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Robot sales to grow 6 per cent year on year from 2014 to 2016, according to IFR

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Worldwide robot sales will reach more than 190,000 units in 2016, according to a new report from the International Federation of Robotics (IFR). The study, ‘World Robotics 2013 – Industrial Robots’, predicts an increase in sales of 6 per cent on average per year between 2014 and 2016. This year, global robot sales are expected to increase by 2 per cent to 162,000 units.

Dr Andreas Bauer, chairman of the IFR Industrial Robot Suppliers Group, said: ‘The growth is based on huge potentials of further penetration of the industrial segments like electronics or food and on the on-going industrialisation of the emerging countries.’

He also picked out developments regarding human-robot cooperation as an area where big advances are being made, and said there were opportunities in new fields for automation where no robots are currently used.

The IFR suggests that robot demand from the automotive industry will start to slow down in 2013. However, the electronics industry will increase robot investments in production automation as well as in retooling for new production processes. The pharmaceutical, food and beverage, and metal and machinery industries will also increase their use of robotics.

Growth of robot sales is expected in North America, Brazil, the Republic of Korea, China, in most of all other South East Asian markets, as well as in most of the Central and Eastern European markets, and in Turkey.

However, robot sales to Japan will decrease due to the continuing weak economic position of its electronics industry, according to the IFR. Sales in Germany are also expected to decrease after the significant robot investments of the automotive industry over the past three years. The UK is likely to see a reduction in robot installations in 2013, while in Italy, France and Spain robot sales will either decrease or stagnate. However, the IFR says, due to the more complex robot systems entering the market, the increase in turnover might be higher, just as in 2011 and 2012.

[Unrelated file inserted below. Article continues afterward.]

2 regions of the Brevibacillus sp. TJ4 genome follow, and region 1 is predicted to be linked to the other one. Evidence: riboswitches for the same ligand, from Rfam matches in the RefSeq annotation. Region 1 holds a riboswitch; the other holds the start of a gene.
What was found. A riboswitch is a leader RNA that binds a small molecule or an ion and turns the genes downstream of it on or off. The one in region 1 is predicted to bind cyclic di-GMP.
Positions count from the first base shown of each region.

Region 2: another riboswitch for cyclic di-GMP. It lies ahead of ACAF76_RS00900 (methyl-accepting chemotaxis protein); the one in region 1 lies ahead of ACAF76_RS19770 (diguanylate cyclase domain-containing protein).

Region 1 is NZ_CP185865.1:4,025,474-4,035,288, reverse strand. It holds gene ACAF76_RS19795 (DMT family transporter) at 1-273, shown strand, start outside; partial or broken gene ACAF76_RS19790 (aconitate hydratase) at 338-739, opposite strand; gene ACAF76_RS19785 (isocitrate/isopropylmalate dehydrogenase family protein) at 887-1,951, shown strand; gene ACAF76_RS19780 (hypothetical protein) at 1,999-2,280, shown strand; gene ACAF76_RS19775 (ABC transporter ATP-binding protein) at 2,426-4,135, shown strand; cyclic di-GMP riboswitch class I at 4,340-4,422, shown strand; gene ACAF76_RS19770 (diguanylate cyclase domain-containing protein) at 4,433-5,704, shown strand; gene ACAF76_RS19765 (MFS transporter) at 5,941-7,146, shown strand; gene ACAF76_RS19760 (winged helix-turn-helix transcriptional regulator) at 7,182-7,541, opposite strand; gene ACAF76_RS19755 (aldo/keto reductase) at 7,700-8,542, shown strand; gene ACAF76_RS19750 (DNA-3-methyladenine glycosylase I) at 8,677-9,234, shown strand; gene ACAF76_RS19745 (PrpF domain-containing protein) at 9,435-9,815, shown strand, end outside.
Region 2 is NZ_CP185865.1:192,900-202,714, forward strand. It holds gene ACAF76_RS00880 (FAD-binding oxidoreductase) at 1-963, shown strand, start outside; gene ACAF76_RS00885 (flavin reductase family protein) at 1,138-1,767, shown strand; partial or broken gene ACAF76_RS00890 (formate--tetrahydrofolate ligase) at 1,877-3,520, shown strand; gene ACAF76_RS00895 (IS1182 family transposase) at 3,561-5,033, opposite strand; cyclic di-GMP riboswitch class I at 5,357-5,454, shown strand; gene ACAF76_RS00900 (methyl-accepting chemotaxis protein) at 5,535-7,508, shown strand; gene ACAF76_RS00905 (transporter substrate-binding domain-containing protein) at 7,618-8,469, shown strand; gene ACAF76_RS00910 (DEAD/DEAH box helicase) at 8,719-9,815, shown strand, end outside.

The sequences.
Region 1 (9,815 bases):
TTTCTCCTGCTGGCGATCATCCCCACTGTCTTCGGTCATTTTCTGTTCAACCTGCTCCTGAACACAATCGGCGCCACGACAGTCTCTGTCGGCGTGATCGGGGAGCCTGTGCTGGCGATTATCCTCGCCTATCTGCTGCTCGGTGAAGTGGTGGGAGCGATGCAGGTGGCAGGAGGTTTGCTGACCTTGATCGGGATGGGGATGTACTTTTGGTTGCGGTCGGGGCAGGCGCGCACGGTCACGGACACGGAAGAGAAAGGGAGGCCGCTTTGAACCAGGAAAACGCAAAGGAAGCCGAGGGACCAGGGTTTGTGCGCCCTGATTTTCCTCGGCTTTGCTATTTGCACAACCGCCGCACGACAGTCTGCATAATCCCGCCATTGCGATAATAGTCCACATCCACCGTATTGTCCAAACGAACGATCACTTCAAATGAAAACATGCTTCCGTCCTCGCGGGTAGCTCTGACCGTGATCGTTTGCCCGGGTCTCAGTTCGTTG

The IFR also brings attention to the booming robotics market in China, where, between 2005 and 2012, sales of industrial robots have increased by 25 per cent on average per year, reaching 23,000 units in 2012.

Machine vision exports from Germany to Asia exceeded those to the rest of Europe in 2012, according to the latest market study from the VDMA, further evidence of the growth in automation in Asia.

IFR’s statistics don’t include sales of local Chinese robot manufacturers. Taking these into account, IFR estimates the total number of robots installed in China in 2012 was between 28,000 and 35,000 units, making China the largest robot market in 2012.

The potential for automation in the Chinese manufacturing industry is still huge. Compared to highly automated countries like Japan, Korea and Germany, where robot densities in manufacturing can be between 270 and 400 industrial robots per 10,000 employees, the robot density in China is comparably low at about 20 robots. To reach comparable levels of robot density as Japan, Korea and Germany, about one million new robots would have to be installed in the coming years in China, according to the IFR.

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